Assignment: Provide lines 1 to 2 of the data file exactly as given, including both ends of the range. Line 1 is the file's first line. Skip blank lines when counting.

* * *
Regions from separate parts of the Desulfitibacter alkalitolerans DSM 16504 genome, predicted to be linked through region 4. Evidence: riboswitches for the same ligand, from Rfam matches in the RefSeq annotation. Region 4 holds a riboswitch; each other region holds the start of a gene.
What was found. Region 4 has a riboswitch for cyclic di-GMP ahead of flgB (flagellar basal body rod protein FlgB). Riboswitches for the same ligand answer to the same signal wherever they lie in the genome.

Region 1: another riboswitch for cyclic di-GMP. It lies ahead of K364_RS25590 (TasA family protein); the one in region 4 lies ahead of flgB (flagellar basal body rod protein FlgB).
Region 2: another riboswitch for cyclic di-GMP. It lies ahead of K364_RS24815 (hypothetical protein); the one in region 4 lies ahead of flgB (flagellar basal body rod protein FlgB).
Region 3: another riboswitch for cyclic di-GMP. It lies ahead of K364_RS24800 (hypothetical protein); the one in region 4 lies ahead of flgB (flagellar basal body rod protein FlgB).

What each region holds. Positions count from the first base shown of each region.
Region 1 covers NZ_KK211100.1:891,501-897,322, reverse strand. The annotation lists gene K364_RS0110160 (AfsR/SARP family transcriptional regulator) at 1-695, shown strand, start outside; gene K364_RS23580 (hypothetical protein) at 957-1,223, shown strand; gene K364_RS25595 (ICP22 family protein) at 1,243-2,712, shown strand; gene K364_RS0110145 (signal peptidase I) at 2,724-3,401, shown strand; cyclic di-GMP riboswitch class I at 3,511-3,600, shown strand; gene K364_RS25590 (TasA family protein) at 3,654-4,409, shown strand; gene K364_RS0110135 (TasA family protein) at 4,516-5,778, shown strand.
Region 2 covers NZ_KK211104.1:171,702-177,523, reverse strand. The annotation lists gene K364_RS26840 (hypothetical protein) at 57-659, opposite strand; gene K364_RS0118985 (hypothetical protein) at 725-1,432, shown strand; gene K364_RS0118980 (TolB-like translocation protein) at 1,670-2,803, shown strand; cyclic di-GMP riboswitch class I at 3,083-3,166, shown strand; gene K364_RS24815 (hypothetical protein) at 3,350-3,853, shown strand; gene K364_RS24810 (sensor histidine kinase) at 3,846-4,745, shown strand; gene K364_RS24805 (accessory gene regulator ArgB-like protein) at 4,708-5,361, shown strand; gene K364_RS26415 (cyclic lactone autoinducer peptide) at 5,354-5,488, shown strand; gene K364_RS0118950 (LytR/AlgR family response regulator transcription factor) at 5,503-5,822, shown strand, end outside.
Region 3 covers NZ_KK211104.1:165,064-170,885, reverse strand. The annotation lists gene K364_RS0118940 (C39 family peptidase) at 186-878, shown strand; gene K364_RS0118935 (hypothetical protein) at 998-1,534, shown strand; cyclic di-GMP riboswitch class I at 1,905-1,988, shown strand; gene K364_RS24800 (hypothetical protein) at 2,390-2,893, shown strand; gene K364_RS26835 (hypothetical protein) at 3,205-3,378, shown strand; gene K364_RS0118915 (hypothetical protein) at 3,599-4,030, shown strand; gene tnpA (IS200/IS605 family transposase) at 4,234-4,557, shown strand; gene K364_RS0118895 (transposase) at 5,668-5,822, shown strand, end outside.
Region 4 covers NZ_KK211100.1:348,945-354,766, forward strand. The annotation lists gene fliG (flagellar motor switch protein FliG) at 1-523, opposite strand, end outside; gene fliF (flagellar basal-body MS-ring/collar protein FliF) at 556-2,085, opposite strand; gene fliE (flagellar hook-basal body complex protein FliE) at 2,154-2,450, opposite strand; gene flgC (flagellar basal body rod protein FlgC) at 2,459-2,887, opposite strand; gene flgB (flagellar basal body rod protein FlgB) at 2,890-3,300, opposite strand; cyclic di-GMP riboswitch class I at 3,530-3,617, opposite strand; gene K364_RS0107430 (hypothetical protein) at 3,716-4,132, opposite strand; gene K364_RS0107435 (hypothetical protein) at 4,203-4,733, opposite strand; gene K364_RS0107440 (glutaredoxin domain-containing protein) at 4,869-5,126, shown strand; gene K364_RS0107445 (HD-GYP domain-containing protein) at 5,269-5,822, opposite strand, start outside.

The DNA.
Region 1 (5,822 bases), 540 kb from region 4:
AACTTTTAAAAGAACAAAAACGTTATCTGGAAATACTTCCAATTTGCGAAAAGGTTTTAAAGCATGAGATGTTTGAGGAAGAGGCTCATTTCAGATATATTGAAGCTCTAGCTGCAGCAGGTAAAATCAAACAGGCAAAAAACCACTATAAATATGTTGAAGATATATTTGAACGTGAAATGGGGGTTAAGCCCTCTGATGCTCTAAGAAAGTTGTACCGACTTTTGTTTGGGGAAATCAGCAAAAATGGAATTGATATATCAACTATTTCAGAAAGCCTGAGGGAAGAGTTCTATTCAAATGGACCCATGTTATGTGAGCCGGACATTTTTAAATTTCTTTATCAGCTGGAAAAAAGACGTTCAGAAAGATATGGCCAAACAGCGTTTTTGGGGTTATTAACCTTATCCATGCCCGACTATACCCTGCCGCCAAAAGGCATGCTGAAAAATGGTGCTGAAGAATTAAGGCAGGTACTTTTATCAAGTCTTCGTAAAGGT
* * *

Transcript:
Regions from separate parts of the Desulfitibacter alkalitolerans DSM 16504 genome, predicted to be linked through region 4. Evidence: riboswitches for the same ligand, from Rfam matches in the RefSeq annotation. Region 4 holds a riboswitch; each other region holds the start of a gene.
What was found. Region 4 has a riboswitch for cyclic di-GMP ahead of flgB (flagellar basal body rod protein FlgB). Riboswitches for the same ligand answer to the same signal wherever they lie in the genome.